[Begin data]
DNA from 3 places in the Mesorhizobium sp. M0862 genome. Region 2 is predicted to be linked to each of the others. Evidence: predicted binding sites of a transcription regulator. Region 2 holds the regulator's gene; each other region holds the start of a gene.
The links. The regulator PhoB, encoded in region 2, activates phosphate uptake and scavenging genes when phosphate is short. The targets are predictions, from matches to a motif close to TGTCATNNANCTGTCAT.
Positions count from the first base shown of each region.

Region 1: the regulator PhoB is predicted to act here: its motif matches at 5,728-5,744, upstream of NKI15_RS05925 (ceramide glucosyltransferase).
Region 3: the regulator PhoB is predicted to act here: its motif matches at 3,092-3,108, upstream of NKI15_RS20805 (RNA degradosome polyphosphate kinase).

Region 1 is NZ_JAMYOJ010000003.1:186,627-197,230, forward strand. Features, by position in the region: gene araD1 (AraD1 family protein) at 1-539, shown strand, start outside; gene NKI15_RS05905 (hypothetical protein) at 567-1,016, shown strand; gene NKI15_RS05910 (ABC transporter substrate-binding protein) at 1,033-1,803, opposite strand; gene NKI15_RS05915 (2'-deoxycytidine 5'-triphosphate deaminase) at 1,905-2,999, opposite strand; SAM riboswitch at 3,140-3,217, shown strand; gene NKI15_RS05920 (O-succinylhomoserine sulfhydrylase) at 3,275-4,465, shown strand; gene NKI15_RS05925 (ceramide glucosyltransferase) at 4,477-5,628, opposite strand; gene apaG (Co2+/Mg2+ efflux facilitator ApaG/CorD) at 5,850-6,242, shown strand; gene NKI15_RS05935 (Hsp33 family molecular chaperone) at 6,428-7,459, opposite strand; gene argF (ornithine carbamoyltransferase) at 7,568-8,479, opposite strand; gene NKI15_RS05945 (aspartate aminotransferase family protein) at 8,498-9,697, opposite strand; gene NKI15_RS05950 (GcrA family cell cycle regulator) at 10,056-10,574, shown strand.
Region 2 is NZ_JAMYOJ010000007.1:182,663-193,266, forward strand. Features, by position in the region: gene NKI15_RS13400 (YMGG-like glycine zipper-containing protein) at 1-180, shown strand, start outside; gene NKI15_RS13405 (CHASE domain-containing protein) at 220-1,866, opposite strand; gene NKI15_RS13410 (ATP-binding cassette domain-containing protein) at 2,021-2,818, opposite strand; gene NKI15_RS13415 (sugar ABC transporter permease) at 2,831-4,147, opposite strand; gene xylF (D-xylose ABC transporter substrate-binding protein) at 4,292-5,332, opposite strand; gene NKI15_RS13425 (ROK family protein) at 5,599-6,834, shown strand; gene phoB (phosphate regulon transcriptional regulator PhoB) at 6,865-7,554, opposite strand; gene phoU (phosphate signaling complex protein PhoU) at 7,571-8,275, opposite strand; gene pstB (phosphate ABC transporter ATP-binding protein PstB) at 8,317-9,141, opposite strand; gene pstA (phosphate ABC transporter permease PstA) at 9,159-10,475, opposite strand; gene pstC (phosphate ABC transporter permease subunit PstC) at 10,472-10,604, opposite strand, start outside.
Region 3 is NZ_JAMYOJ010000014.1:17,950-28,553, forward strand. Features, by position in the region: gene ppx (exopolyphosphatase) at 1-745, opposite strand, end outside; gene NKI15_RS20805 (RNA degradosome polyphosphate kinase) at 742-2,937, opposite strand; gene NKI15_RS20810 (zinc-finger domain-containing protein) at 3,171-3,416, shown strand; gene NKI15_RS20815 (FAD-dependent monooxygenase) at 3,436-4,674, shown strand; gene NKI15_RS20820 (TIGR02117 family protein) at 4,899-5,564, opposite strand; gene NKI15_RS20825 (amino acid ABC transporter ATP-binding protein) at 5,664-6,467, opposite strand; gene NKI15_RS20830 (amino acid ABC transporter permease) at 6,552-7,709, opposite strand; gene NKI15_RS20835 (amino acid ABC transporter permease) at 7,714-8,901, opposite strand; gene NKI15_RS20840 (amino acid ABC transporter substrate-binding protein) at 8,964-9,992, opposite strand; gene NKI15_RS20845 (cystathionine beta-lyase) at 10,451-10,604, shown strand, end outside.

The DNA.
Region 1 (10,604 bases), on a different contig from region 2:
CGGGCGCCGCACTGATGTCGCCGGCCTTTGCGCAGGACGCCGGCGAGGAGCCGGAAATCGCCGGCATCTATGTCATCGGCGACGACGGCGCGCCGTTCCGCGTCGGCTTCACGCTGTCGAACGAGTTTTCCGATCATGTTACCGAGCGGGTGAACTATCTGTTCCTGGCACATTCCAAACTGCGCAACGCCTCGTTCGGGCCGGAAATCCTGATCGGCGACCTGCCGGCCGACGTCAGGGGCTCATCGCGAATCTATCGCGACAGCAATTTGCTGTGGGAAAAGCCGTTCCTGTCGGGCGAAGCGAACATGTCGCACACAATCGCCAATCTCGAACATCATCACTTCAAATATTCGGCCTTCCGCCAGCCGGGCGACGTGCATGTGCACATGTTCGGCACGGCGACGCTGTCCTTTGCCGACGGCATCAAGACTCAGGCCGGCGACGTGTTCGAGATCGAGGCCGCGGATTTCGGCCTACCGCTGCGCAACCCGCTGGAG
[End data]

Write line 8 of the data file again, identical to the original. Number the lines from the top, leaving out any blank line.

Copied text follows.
Region 3 is NZ_JAMYOJ010000014.1:17,950-28,553, forward strand. Features, by position in the region: gene ppx (exopolyphosphatase) at 1-745, opposite strand, end outside; gene NKI15_RS20805 (RNA degradosome polyphosphate kinase) at 742-2,937, opposite strand; gene NKI15_RS20810 (zinc-finger domain-containing protein) at 3,171-3,416, shown strand; gene NKI15_RS20815 (FAD-dependent monooxygenase) at 3,436-4,674, shown strand; gene NKI15_RS20820 (TIGR02117 family protein) at 4,899-5,564, opposite strand; gene NKI15_RS20825 (amino acid ABC transporter ATP-binding protein) at 5,664-6,467, opposite strand; gene NKI15_RS20830 (amino acid ABC transporter permease) at 6,552-7,709, opposite strand; gene NKI15_RS20835 (amino acid ABC transporter permease) at 7,714-8,901, opposite strand; gene NKI15_RS20840 (amino acid ABC transporter substrate-binding protein) at 8,964-9,992, opposite strand; gene NKI15_RS20845 (cystathionine beta-lyase) at 10,451-10,604, shown strand, end outside.